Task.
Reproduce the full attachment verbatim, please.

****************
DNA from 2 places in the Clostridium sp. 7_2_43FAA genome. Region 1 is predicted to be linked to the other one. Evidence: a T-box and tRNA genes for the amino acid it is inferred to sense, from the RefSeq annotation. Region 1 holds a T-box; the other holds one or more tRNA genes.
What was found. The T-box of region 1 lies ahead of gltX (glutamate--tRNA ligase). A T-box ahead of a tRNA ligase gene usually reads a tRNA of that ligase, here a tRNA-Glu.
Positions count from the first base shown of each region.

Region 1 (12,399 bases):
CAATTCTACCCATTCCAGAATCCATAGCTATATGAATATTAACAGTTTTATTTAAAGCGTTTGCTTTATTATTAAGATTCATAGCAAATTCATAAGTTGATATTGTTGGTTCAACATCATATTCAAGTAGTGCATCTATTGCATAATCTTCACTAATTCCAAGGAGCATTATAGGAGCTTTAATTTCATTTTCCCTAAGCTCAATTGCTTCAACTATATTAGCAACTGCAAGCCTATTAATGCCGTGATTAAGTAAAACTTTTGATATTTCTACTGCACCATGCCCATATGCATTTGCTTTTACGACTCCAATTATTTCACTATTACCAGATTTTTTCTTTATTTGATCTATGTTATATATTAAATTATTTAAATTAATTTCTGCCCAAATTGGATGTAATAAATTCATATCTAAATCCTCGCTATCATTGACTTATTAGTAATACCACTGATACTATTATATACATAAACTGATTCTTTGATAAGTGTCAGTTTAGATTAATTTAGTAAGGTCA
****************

DNA from 2 places in the Clostridium sp. 7_2_43FAA genome. Region 1 is predicted to be linked to the other one. Evidence: a T-box and tRNA genes for the amino acid it is inferred to sense, from the RefSeq annotation. Region 1 holds a T-box; the other holds one or more tRNA genes.
What was found. The T-box of region 1 lies ahead of gltX (glutamate--tRNA ligase). A T-box ahead of a tRNA ligase gene usually reads a tRNA of that ligase, here a tRNA-Glu.
Positions count from the first base shown of each region.

Region 1 (12,399 bases):
CAATTCTACCCATTCCAGAATCCATAGCTATATGAATATTAACAGTTTTATTTAAAGCGTTTGCTTTATTATTAAGATTCATAGCAAATTCATAAGTTGATATTGTTGGTTCAACATCATATTCAAGTAGTGCATCTATTGCATAATCTTCACTAATTCCAAGGAGCATTATAGGAGCTTTAATTTCATTTTCCCTAAGCTCAATTGCTTCAACTATATTAGCAACTGCAAGCCTATTAATGCCGTGATTAAGTAAAACTTTTGATATTTCTACTGCACCATGCCCATATGCATTTGCTTTTACGACTCCAATTATTTCACTATTACCAGATTTTTTCTTTATTTGATCTATGTTATATATTAAATTATTTAAATTAATTTCTGCCCAAATTGGATGTAATAAATTCATATCTAAATCCTCGCTATCATTGACTTATTAGTAATACCACTGATACTATTATATACATAAACTGATTCTTTGATAAGTGTCAGTTTAGATTAATTTAGTAAGGTCA